Dignified Work - CARE
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Dignified Work

A Cambodian woman wearing a green long-sleeved shirt looks at the camera with a hand on her hip. Behind her, the interior of a garment factory is visible.

Women want to earn income as equals. But they face many barriers in the workplace and at home.

These can be issues they face at work, such as unequal working conditions, and challenges outside of the ‘workplace’, including in their homes, in their communities, and during their commute. These all have an impact on their ability to stay in work, the conditions of their work, and whether they benefit from the money they earn.

From domestic workers to those employed in the garment industry, CARE works around the globe to ensure women can access dignified work opportunities.

of garment workers globally are women

of garment workers globally are women

CARE aims to empower 8 million women garment workers through dignified work by 2021

Highlighted Dignified Work Programs

Social and Economic Transformation of the Ultra-Poor (SETU)

The SETU project was designed as a seven-year intervention to sustainably graduate 45,000 extreme poor households out of poverty.

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OIKKO

OIKKO supported a strong and united civil society to promote the implementation of fundamental labor rights in the ready-made garment sector in Bangladesh.

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Made by Women — Garment Factories in Asia

We want to ensure garment workers are respected at work and their voices are heard.

CARE has the ambitious goal of economically empowering 8 million women garment workers through dignified work by 2021. Why? Because the garment industry is an important employer in Asia and around the world, but women workers are disproportionately represented in the most vulnerable, marginalized, low paid and impoverished forms of work in the industry.

CARE has been working with the garment industry for more than 20 years and we have already had a positive impact on the lives of tens of thousands of workers.

By promoting improved practices in global supply chains, strengthening women’s leadership and working with governments to promote public policies which will positively impact workers, we aim to support meaningful change across the garment industry in Asia. We do this by engaging with workers and worker organizations, factories, brands, industry associations, governments and civil society partners in Asia, and we are increasingly working in new sourcing countries such as Ethiopia.

So what changes do we want to see? We want to ensure workers’ rights are protected so they are safe from violence and exploitation. We want to support women to voice their concerns and work together to access their rights at work. We want supply chains to be more ethical and transparent so all workers within them are respected and protected.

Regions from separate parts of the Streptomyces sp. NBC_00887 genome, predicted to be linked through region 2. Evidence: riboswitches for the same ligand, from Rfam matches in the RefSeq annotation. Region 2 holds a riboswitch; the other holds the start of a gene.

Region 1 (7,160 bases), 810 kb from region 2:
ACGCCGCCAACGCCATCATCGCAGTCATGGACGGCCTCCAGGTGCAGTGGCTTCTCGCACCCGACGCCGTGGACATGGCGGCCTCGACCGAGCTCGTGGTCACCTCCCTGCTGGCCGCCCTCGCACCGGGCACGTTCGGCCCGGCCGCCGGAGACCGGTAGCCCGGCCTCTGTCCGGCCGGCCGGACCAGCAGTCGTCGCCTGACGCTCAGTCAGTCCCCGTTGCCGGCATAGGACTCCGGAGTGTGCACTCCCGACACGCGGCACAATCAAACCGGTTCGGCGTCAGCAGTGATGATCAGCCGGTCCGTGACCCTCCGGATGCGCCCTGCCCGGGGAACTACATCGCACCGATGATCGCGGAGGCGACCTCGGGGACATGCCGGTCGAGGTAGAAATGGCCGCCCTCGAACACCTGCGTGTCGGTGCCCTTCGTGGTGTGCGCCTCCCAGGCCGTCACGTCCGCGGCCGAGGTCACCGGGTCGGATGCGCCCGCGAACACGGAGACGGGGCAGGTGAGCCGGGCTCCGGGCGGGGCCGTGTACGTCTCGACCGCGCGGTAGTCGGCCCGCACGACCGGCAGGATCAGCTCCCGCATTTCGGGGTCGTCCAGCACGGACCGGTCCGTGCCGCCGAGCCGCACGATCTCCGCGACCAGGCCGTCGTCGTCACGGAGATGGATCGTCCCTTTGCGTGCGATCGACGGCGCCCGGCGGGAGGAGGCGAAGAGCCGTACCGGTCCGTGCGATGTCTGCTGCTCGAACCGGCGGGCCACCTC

CARE’s Response to the Impact of COVID-19 in the Garment Sector

The impact of the COVID-19 pandemic on garment workers is devastating. The International Labour Organization estimates that nearly 25 million jobs could be lost as a result of the pandemic and the future of the industry is uncertain. A recent rapid assessment of women garment workers by CARE Bangladesh found that 39% of workers are facing food shortages or crises, and many fear loss of jobs and salaries while a similar assessment by CARE Cambodia found that 88% of workers have reported that their income has reduced as a result of COVID-19.

CARE is now focused on protecting the rights and needs of women in the garment sector across our country portfolio in Asia and Africa. Our response efforts focus on supporting women workers to adopt COVID-19 prevention strategies, to access support services – including health but also psycho-social, sexual health and GBV services – and receive much needed financial support for themselves and their families, including through cash transfers. In addition, we are aligning our work with global efforts, including endorsement of the COVID-19 Call to Action in the Global Garment Industry and the Civil Society Shadow European Strategy for Sustainable Textiles, Garments, Leather, and Footwear. It is critical that we respond to the immediate needs of women workers, but also lay the groundwork for recovery.

Made by Women - Programs and Initiatives

Preventing Violence and Harassment at Work

Garment factory managers in Asia are taking action to make women feel safer at work.

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Empowering Women to Take the Lead

Women employed in garment factories in Bangladesh are becoming leaders at work and in their communities.

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Industry Engagement

We supported adoption of the ILO Convention on Violence and Harassment, a global law focused specifically on preventing violence and harassment in the workplace.

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Resources

Made by Women: Impact Overview 2019

Made by Women works to change the lives of female garment workers in Asia. This report reviews the impact of Made by Women's work and partnerships from 2016-2019.

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Made by Women: Impact Report 2019

This report gives an updated snapshot of the working environment for women in the garment industry, outlines our impact to date, and highlights significant achievements in 2018-19.

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Domestic Workers — Women’s Rights in Latin America